The pressure and aim of the puffer pipette were adjusted to avoid disturbing the position of the cell with respect to the patch pipette. Thus, we are not confident that the DNDS was applied to the whole cell surface, nor can we be certain that the delivered concentration was sufficient to completely suppress Cl− currents. Indeed, because we rarely observed inward currents under these conditions (an expectation based on experiments to be described later), we feel it is likely that such application did not completely block the Cl− currents.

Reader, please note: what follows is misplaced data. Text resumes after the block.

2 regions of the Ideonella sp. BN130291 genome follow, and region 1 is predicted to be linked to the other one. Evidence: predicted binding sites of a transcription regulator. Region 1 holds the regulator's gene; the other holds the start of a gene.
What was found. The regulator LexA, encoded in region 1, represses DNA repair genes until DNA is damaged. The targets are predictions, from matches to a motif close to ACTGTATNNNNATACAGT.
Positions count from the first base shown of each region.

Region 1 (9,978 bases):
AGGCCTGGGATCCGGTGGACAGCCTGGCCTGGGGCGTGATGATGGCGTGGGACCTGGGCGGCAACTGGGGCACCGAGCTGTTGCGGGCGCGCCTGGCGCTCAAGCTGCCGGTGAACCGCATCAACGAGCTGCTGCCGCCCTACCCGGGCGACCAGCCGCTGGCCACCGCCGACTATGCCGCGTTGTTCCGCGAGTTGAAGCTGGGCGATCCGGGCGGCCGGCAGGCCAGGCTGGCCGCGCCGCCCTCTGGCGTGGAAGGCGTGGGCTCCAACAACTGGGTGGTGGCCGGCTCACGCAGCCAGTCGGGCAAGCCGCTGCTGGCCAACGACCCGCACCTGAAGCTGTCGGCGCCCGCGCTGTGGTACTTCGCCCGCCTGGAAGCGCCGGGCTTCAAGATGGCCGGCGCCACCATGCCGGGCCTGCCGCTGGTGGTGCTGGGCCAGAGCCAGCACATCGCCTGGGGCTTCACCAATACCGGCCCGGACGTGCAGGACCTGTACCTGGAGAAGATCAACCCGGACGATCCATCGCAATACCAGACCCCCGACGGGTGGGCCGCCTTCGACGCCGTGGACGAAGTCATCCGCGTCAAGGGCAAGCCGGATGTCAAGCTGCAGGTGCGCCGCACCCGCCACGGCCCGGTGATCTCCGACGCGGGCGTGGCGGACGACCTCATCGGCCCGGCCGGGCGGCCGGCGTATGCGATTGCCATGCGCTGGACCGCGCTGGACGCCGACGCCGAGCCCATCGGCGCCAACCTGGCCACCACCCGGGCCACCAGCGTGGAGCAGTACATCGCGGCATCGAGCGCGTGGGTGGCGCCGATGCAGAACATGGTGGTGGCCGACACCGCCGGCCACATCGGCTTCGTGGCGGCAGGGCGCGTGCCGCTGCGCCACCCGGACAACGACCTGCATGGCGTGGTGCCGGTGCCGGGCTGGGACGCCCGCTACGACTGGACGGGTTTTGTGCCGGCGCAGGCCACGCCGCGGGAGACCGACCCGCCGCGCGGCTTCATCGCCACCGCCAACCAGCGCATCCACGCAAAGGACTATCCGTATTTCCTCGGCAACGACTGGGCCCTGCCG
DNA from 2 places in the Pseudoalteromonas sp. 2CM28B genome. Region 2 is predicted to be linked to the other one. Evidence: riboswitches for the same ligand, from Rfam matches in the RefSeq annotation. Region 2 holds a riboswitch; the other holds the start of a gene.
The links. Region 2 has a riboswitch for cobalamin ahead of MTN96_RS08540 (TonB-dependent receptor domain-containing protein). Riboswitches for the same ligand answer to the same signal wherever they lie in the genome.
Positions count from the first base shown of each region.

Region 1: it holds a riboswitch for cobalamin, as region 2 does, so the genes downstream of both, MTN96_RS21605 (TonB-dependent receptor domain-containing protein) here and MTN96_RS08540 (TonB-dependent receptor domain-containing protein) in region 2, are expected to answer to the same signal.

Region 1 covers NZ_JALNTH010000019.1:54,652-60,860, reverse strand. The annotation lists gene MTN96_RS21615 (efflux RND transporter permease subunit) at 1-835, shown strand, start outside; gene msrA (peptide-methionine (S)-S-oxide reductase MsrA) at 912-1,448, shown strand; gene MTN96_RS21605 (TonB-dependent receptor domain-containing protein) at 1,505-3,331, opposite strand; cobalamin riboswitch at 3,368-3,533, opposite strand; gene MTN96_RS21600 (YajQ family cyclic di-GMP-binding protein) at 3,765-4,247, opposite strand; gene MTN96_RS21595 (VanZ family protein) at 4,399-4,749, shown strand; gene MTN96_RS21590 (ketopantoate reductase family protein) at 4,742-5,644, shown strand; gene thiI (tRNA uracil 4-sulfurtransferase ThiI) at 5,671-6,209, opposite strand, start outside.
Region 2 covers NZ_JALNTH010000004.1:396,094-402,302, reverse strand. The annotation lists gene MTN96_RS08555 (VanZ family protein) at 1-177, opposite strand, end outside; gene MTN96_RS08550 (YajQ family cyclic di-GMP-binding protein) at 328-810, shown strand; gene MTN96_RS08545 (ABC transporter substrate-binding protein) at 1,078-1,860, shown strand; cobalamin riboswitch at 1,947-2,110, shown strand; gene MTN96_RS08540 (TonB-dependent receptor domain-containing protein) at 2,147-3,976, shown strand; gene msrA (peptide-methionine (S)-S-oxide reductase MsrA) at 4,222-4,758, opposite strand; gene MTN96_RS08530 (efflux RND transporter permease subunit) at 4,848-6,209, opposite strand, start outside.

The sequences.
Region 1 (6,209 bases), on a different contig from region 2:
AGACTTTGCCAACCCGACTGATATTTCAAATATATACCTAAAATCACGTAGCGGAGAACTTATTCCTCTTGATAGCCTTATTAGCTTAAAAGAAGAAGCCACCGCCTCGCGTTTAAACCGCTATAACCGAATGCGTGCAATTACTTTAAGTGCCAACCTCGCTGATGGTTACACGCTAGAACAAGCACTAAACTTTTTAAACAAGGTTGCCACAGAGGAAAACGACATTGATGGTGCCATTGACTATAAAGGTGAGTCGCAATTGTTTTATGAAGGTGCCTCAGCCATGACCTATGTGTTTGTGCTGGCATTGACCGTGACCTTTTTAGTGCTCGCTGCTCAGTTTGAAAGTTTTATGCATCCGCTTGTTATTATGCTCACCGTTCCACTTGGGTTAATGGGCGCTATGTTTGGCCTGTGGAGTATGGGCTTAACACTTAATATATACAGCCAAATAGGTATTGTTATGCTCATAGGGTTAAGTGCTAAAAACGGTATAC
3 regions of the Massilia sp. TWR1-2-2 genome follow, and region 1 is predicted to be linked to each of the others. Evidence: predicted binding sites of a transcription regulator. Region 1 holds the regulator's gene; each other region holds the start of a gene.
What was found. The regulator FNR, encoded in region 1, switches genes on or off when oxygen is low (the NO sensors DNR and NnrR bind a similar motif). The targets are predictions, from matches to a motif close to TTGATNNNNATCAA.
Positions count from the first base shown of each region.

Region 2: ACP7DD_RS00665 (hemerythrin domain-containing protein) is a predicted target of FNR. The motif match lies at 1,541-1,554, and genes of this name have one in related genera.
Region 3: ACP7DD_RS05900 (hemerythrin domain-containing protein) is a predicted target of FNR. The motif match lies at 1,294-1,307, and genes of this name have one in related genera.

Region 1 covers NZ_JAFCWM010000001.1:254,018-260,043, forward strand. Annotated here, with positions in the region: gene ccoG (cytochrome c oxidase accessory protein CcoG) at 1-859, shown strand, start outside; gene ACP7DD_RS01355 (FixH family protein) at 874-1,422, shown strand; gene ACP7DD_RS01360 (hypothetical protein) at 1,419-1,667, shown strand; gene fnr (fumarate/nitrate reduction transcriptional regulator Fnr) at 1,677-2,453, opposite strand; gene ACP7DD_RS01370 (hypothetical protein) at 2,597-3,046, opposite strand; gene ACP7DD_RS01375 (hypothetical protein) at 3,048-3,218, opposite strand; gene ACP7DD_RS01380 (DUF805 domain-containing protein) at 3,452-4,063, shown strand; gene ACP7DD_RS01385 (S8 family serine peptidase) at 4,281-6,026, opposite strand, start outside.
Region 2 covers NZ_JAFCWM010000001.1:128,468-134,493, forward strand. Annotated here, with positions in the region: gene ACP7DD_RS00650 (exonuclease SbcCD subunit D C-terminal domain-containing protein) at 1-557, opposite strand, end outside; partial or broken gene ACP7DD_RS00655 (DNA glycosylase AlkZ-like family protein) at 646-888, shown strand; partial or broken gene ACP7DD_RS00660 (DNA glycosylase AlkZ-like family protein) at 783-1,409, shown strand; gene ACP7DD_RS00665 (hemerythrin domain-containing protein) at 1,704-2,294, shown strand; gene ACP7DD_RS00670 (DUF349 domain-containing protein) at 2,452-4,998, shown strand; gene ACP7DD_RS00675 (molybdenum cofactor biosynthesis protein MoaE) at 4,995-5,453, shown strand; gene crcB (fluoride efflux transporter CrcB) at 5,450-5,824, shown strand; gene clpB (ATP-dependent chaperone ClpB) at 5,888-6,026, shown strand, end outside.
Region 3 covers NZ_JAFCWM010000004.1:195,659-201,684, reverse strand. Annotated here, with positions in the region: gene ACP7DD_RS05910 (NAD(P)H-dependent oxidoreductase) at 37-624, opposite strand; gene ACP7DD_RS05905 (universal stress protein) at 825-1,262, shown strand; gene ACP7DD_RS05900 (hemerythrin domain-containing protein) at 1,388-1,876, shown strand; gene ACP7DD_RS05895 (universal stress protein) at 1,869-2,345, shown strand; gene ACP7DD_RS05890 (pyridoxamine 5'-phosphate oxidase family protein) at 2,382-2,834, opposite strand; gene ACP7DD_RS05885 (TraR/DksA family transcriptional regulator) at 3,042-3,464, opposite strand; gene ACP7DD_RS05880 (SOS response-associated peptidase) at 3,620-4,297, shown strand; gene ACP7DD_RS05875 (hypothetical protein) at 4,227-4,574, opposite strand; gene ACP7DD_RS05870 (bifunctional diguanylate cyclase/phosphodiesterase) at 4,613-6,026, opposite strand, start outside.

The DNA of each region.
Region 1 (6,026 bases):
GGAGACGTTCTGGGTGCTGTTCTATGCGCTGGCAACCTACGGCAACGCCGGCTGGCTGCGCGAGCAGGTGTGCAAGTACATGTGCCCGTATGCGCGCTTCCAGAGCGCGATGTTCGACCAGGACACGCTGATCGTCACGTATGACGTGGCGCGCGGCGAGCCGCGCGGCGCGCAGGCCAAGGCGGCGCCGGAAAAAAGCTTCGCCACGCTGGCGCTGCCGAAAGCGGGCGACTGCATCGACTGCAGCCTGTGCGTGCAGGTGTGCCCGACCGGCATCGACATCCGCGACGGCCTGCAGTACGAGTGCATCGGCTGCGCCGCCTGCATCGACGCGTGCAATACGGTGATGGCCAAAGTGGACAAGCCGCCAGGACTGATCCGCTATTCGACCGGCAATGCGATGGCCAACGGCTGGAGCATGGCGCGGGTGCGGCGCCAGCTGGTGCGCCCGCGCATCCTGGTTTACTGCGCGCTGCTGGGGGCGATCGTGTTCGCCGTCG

DNDS application also lowered the overall 340/380 FI ratio and reduced the amplitude of the fluorescence ratio transients associated with the current oscillations. However, DNDS is fluorescent at both 340 and 380 nm excitation; therefore, in the presence of DNDS, the fura 2 FI ratio was no longer a reliable indicator of the [Ca2+]i. However, there is good circumstantial evidence to suggest that the Ca2+ transients continued unabated in the presence of DNDS. All cells exposed to DNDS continued to contract in a wavelike manner during DNDS application, indicating that the [Ca2+]i rise was sufficient to initiate this process. Moreover, an examination of the fluorescence resulting from excitation at both wavelengths used to compute the FI ratio (ie, 340 and 380 nm) indicates that the amplitude of the fluorescence change that occurred during the oscillations in all these cells was not significantly altered by DNDS. If these fluorescence transients were due solely to the rise and fall of [Ca2+]i (and not, for example, to an abrupt change in DNDS concentration during the time course of the transients) and if the DNDS did not significantly affect the “resting” [Ca2+]i, then the amplitude of the transients at any one wavelength should remain proportional to the [Ca2+]i change. Although this assessment is problematic during the pressure ejection period owing to movement of the cell with respect to the illumination spot, an analysis of the 380-nm fluorescence during oscillations that followed the termination of DNDS confirms that the Ca2+ transients were not significantly attenuated. The mean Δ380 FI for the three transients (labeled with dot pairs) that occurred immediately after the termination of the DNDS ejection in Fig 2⇑ was 96% of the mean Δ380 FI of the three transients (labeled with single dots) just before DNDS application, whereas the mean peak current amplitude was attenuated 50%. Thus, DNDS application significantly reduced the peak outward current amplitude but did not appear to significantly alter the Ca2+ transient amplitude. This fact strongly suggests the presence of a Cl− conductance that was activated by the elevated [Ca2+]i.